the commercial growth of St. Louis, yet fostered that of rival cities.
Nothing more clearly demonstrates the geographical superiority of
St Louis, than the action of the government during the war. Notwith-
standing the strenuous competition of other cities, our facilities for distri
bution, and a due regard for its own interests, compelled the govern-
ment to make St. Louis the western base of supplies and transportation.
During the rebellion, the transactions of the government at this point
were very large. General Parsons, chief of transportation in the Mis-
sissippi valley, thinks that fully one-half of all the transportation em-
ployed by the government on the Mississippi and its tributaries, was fur-
nished by St. Louis. The national exigences forced the government to
select the best point of distribution. The choice of the federal author
ities is a conclusive proof of the commercial prosperity of St. Louis.
The conquest of treason has restored to this mart the use of its nat-
ural facilities. Trade is rapidly regaining its old channels. On its
errands of exchange, it visits the islands of the sea, traverses the ocean,
and explores foreign lands. It penetrates every state and territory in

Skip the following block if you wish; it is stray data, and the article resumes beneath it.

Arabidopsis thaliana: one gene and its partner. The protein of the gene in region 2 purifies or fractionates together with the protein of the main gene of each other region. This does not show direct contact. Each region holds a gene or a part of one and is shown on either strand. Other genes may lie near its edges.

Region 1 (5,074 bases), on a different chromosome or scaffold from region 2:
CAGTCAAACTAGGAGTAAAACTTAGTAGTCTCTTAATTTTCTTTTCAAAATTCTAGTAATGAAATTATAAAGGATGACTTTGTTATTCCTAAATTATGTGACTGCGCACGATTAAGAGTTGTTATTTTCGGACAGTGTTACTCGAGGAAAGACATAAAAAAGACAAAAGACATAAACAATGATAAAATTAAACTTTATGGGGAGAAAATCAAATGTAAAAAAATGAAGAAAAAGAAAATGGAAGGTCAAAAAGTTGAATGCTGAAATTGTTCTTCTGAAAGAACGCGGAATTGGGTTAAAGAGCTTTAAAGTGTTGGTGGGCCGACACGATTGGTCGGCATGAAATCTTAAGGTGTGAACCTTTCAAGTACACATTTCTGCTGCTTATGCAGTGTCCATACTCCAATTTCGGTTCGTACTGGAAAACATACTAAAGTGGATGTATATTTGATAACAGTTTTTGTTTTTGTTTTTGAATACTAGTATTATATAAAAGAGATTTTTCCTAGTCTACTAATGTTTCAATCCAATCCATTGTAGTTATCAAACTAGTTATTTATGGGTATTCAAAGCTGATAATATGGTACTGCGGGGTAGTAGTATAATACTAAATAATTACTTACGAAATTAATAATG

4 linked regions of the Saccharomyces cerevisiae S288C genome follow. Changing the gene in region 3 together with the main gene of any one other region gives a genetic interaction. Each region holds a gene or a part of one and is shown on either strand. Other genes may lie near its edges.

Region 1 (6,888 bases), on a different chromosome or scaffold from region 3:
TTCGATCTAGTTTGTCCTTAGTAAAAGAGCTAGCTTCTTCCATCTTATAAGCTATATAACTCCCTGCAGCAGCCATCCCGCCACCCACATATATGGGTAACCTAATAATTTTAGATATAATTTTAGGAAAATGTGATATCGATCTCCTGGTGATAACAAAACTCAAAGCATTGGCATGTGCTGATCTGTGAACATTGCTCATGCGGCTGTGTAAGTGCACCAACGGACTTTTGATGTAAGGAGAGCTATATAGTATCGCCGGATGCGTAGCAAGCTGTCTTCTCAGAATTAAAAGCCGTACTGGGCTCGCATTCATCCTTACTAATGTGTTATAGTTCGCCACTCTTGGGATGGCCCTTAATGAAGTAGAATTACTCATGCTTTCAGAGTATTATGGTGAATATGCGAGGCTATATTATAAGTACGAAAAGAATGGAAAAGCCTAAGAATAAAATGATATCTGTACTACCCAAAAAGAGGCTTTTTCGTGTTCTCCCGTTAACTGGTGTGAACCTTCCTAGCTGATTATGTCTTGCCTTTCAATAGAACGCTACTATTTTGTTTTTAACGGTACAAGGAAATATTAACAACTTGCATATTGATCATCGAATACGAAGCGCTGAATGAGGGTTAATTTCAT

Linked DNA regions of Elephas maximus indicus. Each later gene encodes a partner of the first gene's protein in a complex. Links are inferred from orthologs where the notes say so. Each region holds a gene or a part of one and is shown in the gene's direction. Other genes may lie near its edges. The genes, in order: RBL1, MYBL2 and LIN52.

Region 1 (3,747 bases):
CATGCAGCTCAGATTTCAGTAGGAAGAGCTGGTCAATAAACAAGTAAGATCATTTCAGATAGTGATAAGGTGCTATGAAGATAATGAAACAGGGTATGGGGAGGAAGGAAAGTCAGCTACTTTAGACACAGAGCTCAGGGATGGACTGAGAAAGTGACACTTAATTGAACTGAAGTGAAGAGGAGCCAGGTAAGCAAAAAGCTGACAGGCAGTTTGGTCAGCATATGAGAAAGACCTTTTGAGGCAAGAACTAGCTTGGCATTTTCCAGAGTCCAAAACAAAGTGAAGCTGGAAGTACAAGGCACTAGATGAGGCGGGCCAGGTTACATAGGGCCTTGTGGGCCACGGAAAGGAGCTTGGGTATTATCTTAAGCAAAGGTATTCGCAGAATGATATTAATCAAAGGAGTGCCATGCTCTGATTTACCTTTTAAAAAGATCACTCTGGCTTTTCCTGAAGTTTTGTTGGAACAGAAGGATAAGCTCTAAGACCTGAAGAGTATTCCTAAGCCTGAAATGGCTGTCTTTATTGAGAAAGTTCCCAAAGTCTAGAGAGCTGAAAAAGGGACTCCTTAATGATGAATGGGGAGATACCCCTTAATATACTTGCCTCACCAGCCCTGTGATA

the Mississippi valley from Alabama and New Mexico to Minnesota and
Montana. It navigates every stream that pours its tributary waters into
But St. Louis can never realize its splendid possibilities without
effort. The trade of the vast domain lying east of the Rocky Moun-
tains and south of the Missouri river, is naturally tributary to this mart.
St. Louis, by the exercise of forecast and vigor, can easily control the
commerce of one million square miles. But there is earnest need of
exertion. Chicago is an energetic rival. Its lines of railroad pierce
every portion of the northwest; it draws an immense commerce by its
network of railways.
The meshes which so closely interlace all the adjacent country gather
rich treasures from the tides of commerce. Chicago is vigorously ex-
tending its lines of road across the Missouri river. The competition of
these roads will inevitably divert a portion of the Montana trade from.
St. Louis to Chicago. The energy of an unlineal competitor may usurp
the legitimate honors of the imperial heir. This city cannot afford to
continue the masterly inactivity of the old regime. A traditional and
passive trust in the efficacy of natural advantages, will no longer be a
safe policy. St. Louis must make exertions equal to its strength and
worthy of its opportunities. It must not only form great plans of com-
mercial empire, but must execute them with an energy defiant of failure.
It must complete its projected railways to the mountains, and push on
to rapid completion the work already commenced—the spanning the
Mississippi at St. Louis with a bridge—whose solidity of masonry shall
equal the massiveness of Roman architecture, and whose grandeur shall
be commensurate with the future greatness of the Mississippi valley.